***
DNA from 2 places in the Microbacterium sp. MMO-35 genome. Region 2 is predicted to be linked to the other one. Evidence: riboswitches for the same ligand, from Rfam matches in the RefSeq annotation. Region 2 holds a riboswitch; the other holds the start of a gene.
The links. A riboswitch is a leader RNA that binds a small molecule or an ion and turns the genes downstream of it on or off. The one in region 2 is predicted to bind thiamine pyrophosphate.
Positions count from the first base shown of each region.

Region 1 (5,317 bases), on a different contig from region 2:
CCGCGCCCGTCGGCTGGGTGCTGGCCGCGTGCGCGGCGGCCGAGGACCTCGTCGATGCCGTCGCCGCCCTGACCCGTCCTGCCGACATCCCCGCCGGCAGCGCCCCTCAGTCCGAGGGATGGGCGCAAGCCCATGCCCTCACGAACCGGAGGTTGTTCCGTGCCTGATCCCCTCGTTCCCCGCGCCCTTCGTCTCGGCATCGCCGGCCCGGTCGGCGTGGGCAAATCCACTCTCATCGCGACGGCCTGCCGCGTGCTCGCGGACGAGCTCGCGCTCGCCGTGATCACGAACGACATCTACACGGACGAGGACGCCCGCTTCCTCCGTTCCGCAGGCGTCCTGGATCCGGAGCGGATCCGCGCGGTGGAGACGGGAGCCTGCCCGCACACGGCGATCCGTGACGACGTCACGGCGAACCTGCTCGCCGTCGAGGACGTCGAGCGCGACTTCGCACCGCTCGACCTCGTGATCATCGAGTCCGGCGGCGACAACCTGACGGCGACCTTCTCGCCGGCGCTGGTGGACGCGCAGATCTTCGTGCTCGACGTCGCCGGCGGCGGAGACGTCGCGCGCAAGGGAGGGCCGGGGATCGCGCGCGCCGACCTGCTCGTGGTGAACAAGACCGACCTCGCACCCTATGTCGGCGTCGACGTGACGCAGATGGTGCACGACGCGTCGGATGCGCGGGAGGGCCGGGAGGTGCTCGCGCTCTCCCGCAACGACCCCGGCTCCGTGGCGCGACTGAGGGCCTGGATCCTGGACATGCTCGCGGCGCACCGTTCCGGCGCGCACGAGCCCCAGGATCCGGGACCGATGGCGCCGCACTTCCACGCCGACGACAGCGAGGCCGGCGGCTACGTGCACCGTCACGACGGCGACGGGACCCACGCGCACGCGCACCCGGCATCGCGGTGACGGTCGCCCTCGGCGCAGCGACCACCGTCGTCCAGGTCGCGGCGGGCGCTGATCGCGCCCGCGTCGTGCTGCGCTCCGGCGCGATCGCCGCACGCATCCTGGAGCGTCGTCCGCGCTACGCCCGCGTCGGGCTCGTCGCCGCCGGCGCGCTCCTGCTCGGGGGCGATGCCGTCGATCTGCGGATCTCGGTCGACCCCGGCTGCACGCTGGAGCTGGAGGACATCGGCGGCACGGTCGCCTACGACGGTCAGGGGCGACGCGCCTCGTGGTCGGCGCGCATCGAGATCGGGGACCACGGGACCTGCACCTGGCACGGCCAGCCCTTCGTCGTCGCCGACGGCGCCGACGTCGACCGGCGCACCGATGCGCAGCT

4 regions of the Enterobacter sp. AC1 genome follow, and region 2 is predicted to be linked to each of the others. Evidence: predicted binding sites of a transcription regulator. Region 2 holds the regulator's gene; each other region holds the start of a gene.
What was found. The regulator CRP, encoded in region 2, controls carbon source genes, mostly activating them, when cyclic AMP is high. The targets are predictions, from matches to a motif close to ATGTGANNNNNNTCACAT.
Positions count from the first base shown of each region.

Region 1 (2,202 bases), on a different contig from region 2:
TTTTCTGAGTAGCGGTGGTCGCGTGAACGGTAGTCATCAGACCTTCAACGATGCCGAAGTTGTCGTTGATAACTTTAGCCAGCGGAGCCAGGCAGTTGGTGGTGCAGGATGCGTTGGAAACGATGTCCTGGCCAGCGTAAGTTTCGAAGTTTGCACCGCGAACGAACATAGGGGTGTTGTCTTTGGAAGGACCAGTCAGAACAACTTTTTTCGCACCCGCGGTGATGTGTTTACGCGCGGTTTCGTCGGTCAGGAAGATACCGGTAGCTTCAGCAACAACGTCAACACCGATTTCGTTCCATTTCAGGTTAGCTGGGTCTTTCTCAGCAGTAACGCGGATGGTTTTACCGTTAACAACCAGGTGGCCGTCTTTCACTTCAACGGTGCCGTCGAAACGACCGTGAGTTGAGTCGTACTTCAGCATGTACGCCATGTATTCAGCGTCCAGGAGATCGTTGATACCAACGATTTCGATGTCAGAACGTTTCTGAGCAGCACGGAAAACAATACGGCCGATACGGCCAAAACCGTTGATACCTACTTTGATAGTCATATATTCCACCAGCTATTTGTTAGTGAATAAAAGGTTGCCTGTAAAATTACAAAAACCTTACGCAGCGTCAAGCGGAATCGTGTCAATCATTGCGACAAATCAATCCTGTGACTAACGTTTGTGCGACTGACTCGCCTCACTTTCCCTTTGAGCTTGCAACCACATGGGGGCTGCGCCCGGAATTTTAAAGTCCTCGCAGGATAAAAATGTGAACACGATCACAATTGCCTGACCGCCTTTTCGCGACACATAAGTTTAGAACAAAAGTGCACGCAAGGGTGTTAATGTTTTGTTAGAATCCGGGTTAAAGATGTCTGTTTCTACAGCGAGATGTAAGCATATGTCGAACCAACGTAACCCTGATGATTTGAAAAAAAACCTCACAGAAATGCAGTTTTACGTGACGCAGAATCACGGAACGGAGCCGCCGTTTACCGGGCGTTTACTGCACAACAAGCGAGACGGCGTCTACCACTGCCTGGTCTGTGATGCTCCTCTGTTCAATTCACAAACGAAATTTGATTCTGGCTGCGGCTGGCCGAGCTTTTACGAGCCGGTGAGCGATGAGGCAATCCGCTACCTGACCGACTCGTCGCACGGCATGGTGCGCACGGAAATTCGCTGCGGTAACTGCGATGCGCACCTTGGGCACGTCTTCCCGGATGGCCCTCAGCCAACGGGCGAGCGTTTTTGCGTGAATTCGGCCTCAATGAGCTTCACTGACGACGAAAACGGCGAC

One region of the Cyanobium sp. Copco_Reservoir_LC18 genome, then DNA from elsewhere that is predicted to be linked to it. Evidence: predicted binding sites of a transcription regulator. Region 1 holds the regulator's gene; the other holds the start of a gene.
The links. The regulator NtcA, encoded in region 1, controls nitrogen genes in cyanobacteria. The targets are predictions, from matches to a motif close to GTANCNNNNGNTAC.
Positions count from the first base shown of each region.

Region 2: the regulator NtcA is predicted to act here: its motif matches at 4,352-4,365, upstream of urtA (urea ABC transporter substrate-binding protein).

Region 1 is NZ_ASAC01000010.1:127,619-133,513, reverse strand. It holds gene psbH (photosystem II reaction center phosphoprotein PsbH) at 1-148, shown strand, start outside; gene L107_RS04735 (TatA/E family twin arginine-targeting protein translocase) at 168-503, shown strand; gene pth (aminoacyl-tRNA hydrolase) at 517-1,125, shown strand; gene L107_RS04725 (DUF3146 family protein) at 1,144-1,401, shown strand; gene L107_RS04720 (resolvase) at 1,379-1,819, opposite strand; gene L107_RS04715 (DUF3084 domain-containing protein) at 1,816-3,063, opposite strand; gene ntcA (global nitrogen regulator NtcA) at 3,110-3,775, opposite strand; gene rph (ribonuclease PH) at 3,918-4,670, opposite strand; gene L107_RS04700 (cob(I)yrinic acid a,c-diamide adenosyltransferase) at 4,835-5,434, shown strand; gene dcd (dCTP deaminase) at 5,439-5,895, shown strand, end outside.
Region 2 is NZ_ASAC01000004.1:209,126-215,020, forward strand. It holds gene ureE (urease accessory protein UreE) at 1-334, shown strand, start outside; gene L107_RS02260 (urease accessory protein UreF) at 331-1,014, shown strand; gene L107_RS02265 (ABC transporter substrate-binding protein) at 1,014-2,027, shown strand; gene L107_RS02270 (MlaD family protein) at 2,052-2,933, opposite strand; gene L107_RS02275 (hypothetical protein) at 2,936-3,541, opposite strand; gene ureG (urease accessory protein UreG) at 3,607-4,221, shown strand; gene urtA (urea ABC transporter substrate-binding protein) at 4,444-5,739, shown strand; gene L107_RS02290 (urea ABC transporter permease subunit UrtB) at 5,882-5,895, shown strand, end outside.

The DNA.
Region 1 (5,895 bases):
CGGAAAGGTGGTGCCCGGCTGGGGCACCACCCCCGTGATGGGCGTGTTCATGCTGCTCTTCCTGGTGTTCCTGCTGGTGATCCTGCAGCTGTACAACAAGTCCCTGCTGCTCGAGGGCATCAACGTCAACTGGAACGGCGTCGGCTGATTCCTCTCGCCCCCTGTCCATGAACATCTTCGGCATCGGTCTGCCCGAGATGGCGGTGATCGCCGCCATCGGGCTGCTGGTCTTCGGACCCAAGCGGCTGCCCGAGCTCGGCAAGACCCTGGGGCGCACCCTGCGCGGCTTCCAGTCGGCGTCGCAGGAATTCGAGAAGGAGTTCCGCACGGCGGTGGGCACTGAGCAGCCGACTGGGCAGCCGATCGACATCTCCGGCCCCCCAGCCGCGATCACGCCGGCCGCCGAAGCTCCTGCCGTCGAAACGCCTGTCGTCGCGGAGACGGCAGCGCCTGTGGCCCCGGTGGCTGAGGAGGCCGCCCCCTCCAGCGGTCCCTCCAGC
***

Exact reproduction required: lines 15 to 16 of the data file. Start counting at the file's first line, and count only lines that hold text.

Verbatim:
Region 1 is NZ_ASAC01000010.1:127,619-133,513, reverse strand. It holds gene psbH (photosystem II reaction center phosphoprotein PsbH) at 1-148, shown strand, start outside; gene L107_RS04735 (TatA/E family twin arginine-targeting protein translocase) at 168-503, shown strand; gene pth (aminoacyl-tRNA hydrolase) at 517-1,125, shown strand; gene L107_RS04725 (DUF3146 family protein) at 1,144-1,401, shown strand; gene L107_RS04720 (resolvase) at 1,379-1,819, opposite strand; gene L107_RS04715 (DUF3084 domain-containing protein) at 1,816-3,063, opposite strand; gene ntcA (global nitrogen regulator NtcA) at 3,110-3,775, opposite strand; gene rph (ribonuclease PH) at 3,918-4,670, opposite strand; gene L107_RS04700 (cob(I)yrinic acid a,c-diamide adenosyltransferase) at 4,835-5,434, shown strand; gene dcd (dCTP deaminase) at 5,439-5,895, shown strand, end outside.
Region 2 is NZ_ASAC01000004.1:209,126-215,020, forward strand. It holds gene ureE (urease accessory protein UreE) at 1-334, shown strand, start outside; gene L107_RS02260 (urease accessory protein UreF) at 331-1,014, shown strand; gene L107_RS02265 (ABC transporter substrate-binding protein) at 1,014-2,027, shown strand; gene L107_RS02270 (MlaD family protein) at 2,052-2,933, opposite strand; gene L107_RS02275 (hypothetical protein) at 2,936-3,541, opposite strand; gene ureG (urease accessory protein UreG) at 3,607-4,221, shown strand; gene urtA (urea ABC transporter substrate-binding protein) at 4,444-5,739, shown strand; gene L107_RS02290 (urea ABC transporter permease subunit UrtB) at 5,882-5,895, shown strand, end outside.